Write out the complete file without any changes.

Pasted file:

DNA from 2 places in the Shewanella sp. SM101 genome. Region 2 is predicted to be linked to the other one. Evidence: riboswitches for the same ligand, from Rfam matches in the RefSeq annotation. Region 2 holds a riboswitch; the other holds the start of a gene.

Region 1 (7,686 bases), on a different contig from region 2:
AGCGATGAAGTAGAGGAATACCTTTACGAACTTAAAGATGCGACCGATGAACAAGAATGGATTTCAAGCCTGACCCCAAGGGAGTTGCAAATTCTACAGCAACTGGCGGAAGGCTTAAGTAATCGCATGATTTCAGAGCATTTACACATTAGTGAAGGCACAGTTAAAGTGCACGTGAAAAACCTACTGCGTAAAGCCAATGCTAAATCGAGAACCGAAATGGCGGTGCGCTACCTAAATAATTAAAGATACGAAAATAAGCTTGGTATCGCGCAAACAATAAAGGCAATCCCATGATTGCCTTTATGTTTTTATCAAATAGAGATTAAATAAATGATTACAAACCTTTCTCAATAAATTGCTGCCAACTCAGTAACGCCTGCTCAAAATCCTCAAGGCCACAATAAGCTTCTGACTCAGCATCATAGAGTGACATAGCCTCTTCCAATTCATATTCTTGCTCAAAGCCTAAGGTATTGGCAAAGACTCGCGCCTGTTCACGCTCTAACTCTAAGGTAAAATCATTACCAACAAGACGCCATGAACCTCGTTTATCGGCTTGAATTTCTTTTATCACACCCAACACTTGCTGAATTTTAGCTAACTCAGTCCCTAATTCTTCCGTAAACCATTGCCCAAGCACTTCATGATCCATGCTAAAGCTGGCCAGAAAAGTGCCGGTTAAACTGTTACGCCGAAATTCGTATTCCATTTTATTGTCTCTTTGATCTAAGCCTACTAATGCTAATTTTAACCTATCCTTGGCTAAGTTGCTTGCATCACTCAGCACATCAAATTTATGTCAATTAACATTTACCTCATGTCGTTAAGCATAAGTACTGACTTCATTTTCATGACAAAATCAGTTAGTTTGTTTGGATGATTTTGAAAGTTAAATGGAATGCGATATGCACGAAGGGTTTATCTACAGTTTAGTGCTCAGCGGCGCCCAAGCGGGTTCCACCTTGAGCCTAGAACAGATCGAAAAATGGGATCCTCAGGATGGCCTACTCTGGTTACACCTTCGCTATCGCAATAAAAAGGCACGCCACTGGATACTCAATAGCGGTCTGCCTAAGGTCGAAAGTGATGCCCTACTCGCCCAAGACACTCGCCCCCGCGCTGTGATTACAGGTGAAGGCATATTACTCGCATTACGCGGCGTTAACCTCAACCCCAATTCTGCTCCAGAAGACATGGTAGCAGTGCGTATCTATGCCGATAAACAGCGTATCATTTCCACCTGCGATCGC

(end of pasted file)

DNA from 2 places in the Shewanella sp. SM101 genome. Region 2 is predicted to be linked to the other one. Evidence: riboswitches for the same ligand, from Rfam matches in the RefSeq annotation. Region 2 holds a riboswitch; the other holds the start of a gene.

Region 1 (7,686 bases), on a different contig from region 2:
AGCGATGAAGTAGAGGAATACCTTTACGAACTTAAAGATGCGACCGATGAACAAGAATGGATTTCAAGCCTGACCCCAAGGGAGTTGCAAATTCTACAGCAACTGGCGGAAGGCTTAAGTAATCGCATGATTTCAGAGCATTTACACATTAGTGAAGGCACAGTTAAAGTGCACGTGAAAAACCTACTGCGTAAAGCCAATGCTAAATCGAGAACCGAAATGGCGGTGCGCTACCTAAATAATTAAAGATACGAAAATAAGCTTGGTATCGCGCAAACAATAAAGGCAATCCCATGATTGCCTTTATGTTTTTATCAAATAGAGATTAAATAAATGATTACAAACCTTTCTCAATAAATTGCTGCCAACTCAGTAACGCCTGCTCAAAATCCTCAAGGCCACAATAAGCTTCTGACTCAGCATCATAGAGTGACATAGCCTCTTCCAATTCATATTCTTGCTCAAAGCCTAAGGTATTGGCAAAGACTCGCGCCTGTTCACGCTCTAACTCTAAGGTAAAATCATTACCAACAAGACGCCATGAACCTCGTTTATCGGCTTGAATTTCTTTTATCACACCCAACACTTGCTGAATTTTAGCTAACTCAGTCCCTAATTCTTCCGTAAACCATTGCCCAAGCACTTCATGATCCATGCTAAAGCTGGCCAGAAAAGTGCCGGTTAAACTGTTACGCCGAAATTCGTATTCCATTTTATTGTCTCTTTGATCTAAGCCTACTAATGCTAATTTTAACCTATCCTTGGCTAAGTTGCTTGCATCACTCAGCACATCAAATTTATGTCAATTAACATTTACCTCATGTCGTTAAGCATAAGTACTGACTTCATTTTCATGACAAAATCAGTTAGTTTGTTTGGATGATTTTGAAAGTTAAATGGAATGCGATATGCACGAAGGGTTTATCTACAGTTTAGTGCTCAGCGGCGCCCAAGCGGGTTCCACCTTGAGCCTAGAACAGATCGAAAAATGGGATCCTCAGGATGGCCTACTCTGGTTACACCTTCGCTATCGCAATAAAAAGGCACGCCACTGGATACTCAATAGCGGTCTGCCTAAGGTCGAAAGTGATGCCCTACTCGCCCAAGACACTCGCCCCCGCGCTGTGATTACAGGTGAAGGCATATTACTCGCATTACGCGGCGTTAACCTCAACCCCAATTCTGCTCCAGAAGACATGGTAGCAGTGCGTATCTATGCCGATAAACAGCGTATCATTTCCACCTGCGATCGC